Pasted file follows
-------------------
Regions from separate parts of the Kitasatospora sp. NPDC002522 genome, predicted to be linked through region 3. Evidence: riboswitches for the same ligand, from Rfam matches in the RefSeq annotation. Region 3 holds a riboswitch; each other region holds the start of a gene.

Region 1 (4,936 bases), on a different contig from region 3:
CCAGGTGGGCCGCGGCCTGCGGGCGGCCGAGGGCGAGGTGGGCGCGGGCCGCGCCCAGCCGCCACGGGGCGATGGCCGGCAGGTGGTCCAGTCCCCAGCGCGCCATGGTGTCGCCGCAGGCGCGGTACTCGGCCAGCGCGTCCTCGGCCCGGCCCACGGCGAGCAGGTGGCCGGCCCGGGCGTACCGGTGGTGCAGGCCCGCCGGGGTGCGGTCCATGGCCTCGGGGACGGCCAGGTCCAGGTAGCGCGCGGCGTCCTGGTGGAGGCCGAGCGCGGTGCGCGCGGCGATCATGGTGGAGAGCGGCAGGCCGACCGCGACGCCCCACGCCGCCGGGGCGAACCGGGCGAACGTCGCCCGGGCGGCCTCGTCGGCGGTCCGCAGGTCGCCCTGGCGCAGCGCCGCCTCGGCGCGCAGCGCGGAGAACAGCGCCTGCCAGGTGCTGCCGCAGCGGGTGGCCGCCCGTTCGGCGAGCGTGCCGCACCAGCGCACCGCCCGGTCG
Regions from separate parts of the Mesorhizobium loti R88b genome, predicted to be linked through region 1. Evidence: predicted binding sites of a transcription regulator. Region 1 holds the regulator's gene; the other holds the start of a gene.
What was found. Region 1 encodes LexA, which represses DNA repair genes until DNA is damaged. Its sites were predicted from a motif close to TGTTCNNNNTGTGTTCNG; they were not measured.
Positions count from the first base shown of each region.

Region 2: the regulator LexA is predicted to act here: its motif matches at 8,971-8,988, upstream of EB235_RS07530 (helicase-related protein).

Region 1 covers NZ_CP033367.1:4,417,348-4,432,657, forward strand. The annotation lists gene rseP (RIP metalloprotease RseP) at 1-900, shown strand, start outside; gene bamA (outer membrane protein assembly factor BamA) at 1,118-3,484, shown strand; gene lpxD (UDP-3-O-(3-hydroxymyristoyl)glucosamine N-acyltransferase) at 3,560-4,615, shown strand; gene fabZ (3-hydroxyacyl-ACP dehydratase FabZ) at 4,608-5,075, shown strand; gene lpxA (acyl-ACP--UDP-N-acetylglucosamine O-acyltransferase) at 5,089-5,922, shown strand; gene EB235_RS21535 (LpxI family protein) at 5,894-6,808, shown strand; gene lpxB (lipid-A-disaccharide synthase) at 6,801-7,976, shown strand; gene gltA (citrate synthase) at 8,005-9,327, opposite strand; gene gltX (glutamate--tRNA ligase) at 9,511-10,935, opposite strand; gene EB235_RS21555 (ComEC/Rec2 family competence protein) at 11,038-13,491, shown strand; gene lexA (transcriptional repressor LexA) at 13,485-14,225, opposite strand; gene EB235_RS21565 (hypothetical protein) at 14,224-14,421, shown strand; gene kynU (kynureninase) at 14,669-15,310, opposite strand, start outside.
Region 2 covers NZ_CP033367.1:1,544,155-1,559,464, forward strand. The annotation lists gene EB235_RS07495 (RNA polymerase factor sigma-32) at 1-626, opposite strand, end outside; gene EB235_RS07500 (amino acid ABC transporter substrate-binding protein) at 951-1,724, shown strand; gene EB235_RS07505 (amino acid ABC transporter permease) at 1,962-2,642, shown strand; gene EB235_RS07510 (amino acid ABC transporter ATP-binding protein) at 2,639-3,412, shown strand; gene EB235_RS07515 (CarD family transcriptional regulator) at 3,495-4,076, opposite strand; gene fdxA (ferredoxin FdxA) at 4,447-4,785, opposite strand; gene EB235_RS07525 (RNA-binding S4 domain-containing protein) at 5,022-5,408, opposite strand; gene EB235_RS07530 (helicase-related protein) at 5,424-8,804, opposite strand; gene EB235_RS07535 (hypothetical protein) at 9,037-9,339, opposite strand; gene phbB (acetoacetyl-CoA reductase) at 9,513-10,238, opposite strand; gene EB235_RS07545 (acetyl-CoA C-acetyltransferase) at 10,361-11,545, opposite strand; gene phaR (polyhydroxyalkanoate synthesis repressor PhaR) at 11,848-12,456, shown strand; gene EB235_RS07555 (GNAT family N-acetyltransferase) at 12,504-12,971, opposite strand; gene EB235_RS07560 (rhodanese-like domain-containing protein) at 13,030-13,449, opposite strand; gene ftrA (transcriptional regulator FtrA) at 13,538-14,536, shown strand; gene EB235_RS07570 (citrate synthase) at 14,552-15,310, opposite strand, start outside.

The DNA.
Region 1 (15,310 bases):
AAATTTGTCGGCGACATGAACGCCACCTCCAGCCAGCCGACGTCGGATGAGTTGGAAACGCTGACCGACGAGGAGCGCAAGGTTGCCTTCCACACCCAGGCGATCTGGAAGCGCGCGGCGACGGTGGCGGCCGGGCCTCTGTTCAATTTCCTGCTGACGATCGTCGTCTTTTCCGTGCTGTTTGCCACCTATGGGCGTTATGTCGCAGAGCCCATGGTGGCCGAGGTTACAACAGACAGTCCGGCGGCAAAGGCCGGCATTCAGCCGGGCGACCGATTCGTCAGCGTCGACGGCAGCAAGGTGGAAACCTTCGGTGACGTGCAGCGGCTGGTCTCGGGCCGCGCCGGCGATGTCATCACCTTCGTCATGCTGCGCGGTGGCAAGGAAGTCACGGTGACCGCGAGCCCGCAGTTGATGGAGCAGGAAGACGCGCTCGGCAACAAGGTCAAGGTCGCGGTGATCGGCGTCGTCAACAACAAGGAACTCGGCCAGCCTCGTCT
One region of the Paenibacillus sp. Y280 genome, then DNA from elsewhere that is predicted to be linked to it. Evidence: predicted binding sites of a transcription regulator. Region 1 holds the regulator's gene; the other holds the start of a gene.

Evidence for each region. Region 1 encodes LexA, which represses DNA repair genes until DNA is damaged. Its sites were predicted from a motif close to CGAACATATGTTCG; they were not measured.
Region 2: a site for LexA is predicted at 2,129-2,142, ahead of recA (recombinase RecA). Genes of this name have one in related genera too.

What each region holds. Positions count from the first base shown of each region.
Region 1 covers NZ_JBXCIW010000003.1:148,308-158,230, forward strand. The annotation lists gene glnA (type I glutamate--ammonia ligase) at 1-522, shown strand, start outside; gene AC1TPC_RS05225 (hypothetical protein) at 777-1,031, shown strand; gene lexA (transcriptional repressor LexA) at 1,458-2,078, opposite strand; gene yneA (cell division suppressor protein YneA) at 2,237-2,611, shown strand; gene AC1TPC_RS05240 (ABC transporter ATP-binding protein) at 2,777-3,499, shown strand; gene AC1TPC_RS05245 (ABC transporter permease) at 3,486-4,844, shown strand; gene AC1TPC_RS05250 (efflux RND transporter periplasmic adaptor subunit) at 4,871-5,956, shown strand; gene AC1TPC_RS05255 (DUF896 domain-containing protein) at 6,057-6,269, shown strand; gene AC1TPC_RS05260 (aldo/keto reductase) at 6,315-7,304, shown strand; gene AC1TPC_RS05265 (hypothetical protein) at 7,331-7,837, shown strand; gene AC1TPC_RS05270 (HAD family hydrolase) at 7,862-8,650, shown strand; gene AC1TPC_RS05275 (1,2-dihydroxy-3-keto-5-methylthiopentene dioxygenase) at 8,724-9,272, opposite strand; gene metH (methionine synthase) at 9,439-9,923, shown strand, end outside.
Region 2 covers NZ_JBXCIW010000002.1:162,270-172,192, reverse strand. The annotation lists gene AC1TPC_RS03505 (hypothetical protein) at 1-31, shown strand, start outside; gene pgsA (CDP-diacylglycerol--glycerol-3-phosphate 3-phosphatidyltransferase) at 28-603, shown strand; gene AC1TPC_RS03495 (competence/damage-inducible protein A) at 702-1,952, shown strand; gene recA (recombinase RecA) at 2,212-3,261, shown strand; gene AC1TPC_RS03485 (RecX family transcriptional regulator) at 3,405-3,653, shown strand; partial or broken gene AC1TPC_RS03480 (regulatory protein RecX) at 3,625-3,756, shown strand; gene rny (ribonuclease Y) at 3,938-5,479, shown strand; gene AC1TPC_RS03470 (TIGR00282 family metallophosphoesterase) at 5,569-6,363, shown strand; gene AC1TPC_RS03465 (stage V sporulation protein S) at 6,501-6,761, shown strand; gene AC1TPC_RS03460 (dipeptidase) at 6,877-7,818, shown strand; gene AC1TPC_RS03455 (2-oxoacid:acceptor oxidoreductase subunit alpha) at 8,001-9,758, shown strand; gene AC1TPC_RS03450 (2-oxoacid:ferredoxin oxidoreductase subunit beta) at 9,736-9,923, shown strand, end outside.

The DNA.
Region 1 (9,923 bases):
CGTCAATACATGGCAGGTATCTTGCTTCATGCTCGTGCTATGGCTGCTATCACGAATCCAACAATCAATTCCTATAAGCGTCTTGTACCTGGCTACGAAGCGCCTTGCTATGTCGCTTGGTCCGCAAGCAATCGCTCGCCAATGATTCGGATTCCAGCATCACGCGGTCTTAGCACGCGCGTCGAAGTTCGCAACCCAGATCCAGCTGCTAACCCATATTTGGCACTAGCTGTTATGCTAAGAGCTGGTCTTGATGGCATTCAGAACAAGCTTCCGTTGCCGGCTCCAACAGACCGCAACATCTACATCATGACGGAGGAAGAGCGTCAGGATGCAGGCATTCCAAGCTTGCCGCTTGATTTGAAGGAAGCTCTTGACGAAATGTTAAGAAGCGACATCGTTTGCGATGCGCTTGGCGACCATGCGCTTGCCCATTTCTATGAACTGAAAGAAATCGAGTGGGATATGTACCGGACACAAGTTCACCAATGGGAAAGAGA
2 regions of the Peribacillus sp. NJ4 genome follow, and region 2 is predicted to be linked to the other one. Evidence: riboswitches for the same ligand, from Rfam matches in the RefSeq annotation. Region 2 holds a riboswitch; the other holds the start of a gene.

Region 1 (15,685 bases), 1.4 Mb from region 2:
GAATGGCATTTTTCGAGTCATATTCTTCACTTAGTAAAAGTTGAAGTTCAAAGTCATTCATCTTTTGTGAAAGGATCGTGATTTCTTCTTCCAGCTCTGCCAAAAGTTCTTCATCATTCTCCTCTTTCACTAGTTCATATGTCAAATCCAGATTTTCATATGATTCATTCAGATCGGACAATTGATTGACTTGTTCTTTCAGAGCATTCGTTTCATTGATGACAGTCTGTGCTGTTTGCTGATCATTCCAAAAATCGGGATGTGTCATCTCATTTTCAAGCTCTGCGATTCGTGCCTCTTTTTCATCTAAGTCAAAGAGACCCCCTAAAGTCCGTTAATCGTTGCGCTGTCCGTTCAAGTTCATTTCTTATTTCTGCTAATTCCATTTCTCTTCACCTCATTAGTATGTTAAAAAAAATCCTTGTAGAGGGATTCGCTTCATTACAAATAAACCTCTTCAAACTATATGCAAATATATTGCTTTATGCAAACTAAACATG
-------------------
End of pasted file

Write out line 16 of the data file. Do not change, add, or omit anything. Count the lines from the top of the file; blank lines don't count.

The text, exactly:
What each region holds. Positions count from the first base shown of each region.